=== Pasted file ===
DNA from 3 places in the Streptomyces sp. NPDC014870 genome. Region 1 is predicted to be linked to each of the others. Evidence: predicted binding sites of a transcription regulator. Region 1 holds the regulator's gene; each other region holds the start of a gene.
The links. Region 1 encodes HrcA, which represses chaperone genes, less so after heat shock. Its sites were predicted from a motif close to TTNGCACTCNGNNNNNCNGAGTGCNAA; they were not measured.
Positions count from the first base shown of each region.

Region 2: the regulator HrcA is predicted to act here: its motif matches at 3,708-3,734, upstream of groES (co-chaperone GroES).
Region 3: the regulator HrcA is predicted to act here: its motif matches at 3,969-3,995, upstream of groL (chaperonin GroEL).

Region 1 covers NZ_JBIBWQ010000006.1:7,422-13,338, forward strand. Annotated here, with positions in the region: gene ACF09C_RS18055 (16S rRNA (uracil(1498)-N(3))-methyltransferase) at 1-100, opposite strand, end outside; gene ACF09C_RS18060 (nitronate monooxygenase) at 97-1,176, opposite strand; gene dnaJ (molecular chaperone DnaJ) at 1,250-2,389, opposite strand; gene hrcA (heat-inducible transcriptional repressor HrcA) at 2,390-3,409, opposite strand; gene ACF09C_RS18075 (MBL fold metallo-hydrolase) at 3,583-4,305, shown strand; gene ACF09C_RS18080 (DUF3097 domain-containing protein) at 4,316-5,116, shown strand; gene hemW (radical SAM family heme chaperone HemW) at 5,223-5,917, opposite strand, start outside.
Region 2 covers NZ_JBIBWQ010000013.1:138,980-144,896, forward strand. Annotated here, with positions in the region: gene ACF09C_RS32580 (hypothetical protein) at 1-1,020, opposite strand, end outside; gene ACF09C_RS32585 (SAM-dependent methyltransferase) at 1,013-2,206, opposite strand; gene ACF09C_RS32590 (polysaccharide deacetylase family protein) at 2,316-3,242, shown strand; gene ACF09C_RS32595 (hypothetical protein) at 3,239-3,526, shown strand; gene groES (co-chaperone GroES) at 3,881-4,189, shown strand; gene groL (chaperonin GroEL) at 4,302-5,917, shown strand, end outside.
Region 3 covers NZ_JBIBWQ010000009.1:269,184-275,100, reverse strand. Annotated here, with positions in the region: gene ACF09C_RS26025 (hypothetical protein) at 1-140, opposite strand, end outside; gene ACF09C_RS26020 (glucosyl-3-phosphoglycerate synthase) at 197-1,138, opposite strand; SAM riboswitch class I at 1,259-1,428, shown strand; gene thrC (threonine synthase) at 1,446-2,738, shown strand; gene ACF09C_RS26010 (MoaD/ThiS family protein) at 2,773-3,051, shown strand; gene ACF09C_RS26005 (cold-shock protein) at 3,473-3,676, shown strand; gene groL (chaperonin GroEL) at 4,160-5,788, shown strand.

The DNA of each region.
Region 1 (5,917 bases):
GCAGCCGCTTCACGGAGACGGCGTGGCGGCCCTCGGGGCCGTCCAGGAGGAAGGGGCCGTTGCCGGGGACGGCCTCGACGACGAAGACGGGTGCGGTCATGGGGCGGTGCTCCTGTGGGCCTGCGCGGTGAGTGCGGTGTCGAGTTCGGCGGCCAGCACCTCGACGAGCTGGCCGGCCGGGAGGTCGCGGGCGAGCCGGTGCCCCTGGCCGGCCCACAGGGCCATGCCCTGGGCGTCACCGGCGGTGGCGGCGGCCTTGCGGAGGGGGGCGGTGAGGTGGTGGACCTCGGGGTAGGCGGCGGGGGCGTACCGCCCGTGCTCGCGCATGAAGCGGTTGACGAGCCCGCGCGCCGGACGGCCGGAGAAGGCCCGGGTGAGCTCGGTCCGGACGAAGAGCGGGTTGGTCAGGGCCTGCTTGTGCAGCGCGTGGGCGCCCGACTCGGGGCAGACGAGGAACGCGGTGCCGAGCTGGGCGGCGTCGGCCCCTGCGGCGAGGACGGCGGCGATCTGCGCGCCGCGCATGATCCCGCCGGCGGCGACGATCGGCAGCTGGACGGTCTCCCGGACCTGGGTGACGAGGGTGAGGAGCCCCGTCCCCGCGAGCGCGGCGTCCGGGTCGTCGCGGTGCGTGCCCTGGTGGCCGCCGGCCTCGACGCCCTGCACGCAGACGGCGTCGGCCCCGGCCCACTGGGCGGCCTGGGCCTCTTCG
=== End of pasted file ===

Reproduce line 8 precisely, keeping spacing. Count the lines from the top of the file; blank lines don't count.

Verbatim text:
Region 3 covers NZ_JBIBWQ010000009.1:269,184-275,100, reverse strand. Annotated here, with positions in the region: gene ACF09C_RS26025 (hypothetical protein) at 1-140, opposite strand, end outside; gene ACF09C_RS26020 (glucosyl-3-phosphoglycerate synthase) at 197-1,138, opposite strand; SAM riboswitch class I at 1,259-1,428, shown strand; gene thrC (threonine synthase) at 1,446-2,738, shown strand; gene ACF09C_RS26010 (MoaD/ThiS family protein) at 2,773-3,051, shown strand; gene ACF09C_RS26005 (cold-shock protein) at 3,473-3,676, shown strand; gene groL (chaperonin GroEL) at 4,160-5,788, shown strand.